Because comparatively few generations have been removed from the need to hunt daily for personal and family survival, the hunting instinct is very strong in this breed. Another point to mention is that the Azawakh is a very dominant breed. Within a household pack, they will almost always aspire to the alpha dog position. If there is an existing dominant dog in the pack, this can sometimes cause conflict within the pack. The Azawakh is usually trained fairly easily as long as gentle methods are employed. They respond very well to gentle, yet FIRM corrections and are usually very food motivated.

Extremely dominant type training, such as alpha rollovers is NOT the training method of choice for this breed. The Azawakh has an amazing amount of dignity and must be treated with mutual respect and honor. Rough treatment and training can result in a hound that is either broken in spirit or very aggressive and impossible to handle. The hounds generally do well in a structured obedience class environment with care given to the training methods employed. Training started in a puppy kindergarten class is advisable in young puppies. As far as the Azawakh and children are concerned, no one can predict the individual personalities of all dogs in any breed. There are some situations, which should be avoided with guardian and sighthound dogs of any breed.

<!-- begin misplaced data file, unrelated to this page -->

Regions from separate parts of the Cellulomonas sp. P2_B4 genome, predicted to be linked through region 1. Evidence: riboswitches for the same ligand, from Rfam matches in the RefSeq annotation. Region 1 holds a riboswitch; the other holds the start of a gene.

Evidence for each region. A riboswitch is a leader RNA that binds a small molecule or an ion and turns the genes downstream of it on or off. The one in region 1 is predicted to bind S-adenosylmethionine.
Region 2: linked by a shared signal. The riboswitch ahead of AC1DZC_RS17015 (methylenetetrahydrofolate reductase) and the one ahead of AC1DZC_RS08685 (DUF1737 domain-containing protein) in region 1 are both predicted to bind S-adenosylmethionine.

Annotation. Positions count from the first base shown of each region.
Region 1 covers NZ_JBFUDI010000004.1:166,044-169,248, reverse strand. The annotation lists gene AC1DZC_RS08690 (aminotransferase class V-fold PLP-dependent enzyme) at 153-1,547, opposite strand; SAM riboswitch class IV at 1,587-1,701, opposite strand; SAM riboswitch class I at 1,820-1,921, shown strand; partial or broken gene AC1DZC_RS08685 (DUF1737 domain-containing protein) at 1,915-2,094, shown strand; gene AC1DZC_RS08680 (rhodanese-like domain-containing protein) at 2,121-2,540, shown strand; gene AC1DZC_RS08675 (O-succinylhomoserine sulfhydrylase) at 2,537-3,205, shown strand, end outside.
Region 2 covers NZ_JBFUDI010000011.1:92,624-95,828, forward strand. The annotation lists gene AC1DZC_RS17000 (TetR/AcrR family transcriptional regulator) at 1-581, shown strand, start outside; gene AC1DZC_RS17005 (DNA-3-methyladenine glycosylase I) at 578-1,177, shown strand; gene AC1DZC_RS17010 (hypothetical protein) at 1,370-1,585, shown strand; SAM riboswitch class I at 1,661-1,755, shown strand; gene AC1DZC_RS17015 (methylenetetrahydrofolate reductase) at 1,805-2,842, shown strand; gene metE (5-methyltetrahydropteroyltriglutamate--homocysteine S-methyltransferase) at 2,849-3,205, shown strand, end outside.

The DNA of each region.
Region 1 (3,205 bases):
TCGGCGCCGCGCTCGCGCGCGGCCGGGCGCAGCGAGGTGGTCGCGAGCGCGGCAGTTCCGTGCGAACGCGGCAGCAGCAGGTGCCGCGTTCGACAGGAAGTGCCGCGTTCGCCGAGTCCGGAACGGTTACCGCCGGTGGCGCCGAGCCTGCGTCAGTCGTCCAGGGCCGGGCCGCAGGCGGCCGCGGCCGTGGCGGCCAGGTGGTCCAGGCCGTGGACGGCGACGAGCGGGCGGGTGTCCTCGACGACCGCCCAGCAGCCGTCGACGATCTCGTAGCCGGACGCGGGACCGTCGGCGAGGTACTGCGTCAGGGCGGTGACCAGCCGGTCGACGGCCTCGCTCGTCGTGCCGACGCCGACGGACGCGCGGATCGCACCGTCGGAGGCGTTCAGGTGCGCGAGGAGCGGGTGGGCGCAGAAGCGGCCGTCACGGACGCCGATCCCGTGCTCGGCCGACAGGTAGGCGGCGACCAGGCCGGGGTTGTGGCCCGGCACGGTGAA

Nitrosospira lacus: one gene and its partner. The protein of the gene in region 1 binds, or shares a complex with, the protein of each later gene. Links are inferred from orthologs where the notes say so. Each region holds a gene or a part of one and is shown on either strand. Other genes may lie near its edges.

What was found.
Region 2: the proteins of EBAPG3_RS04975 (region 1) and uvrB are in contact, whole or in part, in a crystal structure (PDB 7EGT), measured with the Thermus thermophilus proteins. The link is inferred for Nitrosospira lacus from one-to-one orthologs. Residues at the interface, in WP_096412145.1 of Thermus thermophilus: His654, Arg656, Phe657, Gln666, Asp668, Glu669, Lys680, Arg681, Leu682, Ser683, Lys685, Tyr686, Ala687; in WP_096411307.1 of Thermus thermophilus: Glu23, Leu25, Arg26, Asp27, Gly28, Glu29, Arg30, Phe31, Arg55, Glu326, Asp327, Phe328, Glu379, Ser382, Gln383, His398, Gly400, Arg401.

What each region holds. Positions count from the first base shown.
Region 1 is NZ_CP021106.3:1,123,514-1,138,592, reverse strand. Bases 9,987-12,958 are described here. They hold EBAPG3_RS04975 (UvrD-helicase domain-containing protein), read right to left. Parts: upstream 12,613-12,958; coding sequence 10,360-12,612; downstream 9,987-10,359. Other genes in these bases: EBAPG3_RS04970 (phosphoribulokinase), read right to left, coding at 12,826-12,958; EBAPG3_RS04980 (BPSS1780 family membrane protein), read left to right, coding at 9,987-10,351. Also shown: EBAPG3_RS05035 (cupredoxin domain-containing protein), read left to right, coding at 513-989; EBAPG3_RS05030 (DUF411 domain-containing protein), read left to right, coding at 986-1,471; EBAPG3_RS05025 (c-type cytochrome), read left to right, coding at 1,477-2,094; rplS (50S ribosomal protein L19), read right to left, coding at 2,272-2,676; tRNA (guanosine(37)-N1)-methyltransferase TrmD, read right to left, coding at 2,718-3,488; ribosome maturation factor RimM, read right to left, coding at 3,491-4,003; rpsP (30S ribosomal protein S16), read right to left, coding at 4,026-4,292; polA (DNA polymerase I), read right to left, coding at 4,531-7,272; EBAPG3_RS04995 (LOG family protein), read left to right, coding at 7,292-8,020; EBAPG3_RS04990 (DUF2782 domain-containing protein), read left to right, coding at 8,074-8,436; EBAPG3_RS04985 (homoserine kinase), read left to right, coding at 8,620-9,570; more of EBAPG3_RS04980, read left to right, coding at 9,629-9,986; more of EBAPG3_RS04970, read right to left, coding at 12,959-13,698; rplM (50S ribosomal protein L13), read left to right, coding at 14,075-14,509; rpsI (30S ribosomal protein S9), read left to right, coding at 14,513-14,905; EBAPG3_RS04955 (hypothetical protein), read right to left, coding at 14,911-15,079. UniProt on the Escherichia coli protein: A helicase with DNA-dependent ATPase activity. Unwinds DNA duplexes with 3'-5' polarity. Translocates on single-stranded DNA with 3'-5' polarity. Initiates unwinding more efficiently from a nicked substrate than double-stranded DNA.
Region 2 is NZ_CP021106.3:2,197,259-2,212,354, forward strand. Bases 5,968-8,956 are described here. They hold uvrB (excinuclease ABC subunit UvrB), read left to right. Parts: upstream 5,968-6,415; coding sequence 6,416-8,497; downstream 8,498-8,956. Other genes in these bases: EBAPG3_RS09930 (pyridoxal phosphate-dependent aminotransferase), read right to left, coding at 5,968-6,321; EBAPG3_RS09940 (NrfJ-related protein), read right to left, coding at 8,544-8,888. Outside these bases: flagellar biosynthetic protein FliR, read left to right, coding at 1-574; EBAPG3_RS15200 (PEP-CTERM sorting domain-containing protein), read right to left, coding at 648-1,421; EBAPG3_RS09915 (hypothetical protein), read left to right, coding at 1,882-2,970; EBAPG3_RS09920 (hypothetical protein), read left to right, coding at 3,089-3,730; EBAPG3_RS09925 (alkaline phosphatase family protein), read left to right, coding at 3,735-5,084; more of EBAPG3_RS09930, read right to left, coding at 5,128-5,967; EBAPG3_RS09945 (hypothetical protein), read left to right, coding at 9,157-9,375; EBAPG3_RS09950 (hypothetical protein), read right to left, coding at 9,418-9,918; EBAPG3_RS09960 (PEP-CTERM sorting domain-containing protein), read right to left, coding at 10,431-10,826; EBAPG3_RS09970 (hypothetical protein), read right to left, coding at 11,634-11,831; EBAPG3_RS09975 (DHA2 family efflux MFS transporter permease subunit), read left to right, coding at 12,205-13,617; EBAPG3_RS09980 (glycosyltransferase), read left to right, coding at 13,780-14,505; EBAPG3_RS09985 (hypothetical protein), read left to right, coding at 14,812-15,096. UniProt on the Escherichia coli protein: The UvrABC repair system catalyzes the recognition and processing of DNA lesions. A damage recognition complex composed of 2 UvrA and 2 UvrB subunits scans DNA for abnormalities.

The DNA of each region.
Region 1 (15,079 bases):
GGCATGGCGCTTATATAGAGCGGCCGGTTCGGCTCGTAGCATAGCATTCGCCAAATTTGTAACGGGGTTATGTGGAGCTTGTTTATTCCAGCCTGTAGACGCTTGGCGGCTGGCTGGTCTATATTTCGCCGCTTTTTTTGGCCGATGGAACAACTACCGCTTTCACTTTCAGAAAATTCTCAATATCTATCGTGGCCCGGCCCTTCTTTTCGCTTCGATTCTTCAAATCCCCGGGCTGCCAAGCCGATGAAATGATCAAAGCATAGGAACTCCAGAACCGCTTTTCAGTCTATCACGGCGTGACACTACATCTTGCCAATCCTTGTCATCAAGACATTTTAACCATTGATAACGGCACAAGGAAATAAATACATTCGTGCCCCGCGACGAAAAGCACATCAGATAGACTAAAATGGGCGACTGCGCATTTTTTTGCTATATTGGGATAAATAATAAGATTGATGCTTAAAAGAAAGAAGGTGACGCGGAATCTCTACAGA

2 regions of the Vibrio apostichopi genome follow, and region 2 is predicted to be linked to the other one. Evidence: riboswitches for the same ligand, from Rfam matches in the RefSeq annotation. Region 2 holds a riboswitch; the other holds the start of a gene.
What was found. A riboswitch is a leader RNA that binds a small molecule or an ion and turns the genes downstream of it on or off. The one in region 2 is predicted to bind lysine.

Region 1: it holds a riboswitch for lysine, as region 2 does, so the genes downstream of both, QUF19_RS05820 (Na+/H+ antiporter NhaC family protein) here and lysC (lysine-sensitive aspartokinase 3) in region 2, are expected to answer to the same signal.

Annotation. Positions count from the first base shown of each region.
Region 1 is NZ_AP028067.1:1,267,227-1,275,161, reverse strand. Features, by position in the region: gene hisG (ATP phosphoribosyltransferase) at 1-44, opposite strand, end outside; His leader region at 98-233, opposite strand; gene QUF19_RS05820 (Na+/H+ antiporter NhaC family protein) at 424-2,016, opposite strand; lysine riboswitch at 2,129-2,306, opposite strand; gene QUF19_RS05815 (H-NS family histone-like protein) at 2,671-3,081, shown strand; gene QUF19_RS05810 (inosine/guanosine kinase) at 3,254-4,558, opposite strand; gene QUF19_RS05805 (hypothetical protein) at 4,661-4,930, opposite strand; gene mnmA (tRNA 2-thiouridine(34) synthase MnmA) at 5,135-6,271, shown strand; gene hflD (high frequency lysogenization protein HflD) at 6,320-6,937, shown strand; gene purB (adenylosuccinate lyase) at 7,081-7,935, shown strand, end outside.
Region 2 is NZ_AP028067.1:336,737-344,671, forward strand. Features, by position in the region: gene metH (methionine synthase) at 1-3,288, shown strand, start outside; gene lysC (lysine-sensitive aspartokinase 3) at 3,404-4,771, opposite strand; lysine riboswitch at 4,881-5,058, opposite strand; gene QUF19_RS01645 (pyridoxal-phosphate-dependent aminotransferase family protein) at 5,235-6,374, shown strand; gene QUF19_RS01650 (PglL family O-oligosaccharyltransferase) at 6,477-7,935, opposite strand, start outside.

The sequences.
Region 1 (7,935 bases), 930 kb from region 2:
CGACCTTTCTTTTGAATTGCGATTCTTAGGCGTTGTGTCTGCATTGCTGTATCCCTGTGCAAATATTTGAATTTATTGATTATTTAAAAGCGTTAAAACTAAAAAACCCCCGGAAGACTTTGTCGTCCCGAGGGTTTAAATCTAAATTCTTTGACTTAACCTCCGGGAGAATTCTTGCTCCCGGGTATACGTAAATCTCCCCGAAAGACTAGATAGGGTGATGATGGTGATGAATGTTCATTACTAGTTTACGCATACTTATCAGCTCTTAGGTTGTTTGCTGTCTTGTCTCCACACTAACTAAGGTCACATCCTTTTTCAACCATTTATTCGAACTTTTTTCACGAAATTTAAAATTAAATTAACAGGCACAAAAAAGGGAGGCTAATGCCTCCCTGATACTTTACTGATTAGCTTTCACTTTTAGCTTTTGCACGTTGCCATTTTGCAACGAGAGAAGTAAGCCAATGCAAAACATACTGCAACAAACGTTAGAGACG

Children playing together sometimes squabble. It is natural for a guard dog to protect “his” children from their playmates. Azawakhs, being spirited family participants, freely volunteer their assistance when another family member is being disciplined. This unexpected “assistance” can be frightening for everyone. Chase or prey behavior is another situation that can be a problem. Children or other pets running away from the hound can activate the prey drive instinct. The hound may try to “take down” the child from behind, as they would while hunting. A good rule of thumb is to never leave the Azawakh with children while unsupervised by an attentive adult. There are individual dogs of all breeds that do not like children. The Azawakh, as a breed, with care given to the situations mentioned, should fit well into any family structure.